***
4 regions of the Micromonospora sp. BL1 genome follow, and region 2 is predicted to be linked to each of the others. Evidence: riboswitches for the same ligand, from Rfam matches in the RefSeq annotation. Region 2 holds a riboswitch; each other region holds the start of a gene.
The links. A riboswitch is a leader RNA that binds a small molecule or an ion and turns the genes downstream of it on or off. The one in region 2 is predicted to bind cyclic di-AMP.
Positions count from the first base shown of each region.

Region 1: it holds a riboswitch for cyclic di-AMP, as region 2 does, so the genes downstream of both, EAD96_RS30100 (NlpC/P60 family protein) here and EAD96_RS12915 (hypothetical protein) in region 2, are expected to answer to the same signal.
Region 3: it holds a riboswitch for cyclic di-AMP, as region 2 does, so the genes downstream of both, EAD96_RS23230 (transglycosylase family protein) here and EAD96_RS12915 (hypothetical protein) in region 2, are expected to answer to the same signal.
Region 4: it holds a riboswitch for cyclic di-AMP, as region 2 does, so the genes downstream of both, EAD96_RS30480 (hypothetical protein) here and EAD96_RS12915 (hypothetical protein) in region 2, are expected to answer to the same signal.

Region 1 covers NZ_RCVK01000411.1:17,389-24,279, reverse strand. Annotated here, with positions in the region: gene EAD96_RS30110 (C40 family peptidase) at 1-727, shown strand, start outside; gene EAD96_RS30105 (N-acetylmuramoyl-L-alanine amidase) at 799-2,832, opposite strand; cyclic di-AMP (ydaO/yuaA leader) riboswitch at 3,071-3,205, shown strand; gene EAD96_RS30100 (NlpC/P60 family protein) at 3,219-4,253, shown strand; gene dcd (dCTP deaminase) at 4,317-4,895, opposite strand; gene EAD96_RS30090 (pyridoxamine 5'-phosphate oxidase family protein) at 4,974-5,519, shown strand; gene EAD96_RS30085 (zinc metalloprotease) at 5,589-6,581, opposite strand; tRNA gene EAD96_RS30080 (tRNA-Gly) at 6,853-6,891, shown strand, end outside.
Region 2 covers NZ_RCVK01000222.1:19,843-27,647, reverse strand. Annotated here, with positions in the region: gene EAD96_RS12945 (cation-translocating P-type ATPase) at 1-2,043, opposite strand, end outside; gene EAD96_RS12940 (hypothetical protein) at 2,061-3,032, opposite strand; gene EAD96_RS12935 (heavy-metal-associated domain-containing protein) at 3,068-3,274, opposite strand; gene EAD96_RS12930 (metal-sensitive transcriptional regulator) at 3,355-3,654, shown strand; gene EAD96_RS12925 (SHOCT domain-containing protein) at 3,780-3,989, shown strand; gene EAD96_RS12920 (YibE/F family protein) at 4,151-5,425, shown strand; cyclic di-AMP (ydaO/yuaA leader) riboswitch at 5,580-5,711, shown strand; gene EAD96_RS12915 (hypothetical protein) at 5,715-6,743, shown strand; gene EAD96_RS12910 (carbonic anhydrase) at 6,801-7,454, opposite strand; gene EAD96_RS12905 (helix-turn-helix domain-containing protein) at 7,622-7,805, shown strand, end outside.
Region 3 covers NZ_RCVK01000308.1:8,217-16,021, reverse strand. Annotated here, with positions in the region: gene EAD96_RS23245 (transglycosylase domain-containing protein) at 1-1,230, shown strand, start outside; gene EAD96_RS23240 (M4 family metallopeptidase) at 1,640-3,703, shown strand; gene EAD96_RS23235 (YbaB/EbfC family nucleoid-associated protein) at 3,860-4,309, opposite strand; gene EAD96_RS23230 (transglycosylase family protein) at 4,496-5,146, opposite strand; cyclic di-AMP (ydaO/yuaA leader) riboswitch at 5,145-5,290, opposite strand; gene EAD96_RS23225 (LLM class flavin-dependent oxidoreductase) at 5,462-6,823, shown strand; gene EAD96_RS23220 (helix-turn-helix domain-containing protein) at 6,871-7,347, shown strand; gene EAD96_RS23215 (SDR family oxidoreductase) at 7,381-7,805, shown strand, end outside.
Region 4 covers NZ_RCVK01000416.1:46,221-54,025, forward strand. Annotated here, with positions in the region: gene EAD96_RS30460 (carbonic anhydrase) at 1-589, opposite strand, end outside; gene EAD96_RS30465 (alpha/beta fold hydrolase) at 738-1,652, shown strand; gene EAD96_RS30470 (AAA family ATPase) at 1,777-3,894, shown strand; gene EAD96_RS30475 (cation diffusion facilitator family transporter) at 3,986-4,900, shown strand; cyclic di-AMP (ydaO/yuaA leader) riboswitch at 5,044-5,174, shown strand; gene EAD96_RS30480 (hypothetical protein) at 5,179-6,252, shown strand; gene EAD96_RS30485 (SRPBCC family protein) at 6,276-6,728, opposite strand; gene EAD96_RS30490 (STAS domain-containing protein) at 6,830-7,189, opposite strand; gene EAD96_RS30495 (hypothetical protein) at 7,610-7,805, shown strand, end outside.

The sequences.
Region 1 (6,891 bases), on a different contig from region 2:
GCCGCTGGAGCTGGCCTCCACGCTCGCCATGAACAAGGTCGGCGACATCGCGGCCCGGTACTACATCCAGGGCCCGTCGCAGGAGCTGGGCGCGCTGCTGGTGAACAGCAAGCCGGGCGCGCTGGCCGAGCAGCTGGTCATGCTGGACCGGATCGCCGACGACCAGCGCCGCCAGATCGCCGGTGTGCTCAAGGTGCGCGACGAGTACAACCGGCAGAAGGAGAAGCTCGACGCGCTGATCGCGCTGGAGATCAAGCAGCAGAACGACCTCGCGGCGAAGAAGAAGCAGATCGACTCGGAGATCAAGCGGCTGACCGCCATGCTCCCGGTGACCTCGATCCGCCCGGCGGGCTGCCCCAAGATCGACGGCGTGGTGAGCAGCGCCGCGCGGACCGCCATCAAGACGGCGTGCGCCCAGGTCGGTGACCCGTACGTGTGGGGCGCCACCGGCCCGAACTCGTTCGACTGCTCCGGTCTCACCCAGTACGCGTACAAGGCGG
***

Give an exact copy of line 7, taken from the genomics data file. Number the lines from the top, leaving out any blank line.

Region 1 covers NZ_RCVK01000411.1:17,389-24,279, reverse strand. Annotated here, with positions in the region: gene EAD96_RS30110 (C40 family peptidase) at 1-727, shown strand, start outside; gene EAD96_RS30105 (N-acetylmuramoyl-L-alanine amidase) at 799-2,832, opposite strand; cyclic di-AMP (ydaO/yuaA leader) riboswitch at 3,071-3,205, shown strand; gene EAD96_RS30100 (NlpC/P60 family protein) at 3,219-4,253, shown strand; gene dcd (dCTP deaminase) at 4,317-4,895, opposite strand; gene EAD96_RS30090 (pyridoxamine 5'-phosphate oxidase family protein) at 4,974-5,519, shown strand; gene EAD96_RS30085 (zinc metalloprotease) at 5,589-6,581, opposite strand; tRNA gene EAD96_RS30080 (tRNA-Gly) at 6,853-6,891, shown strand, end outside.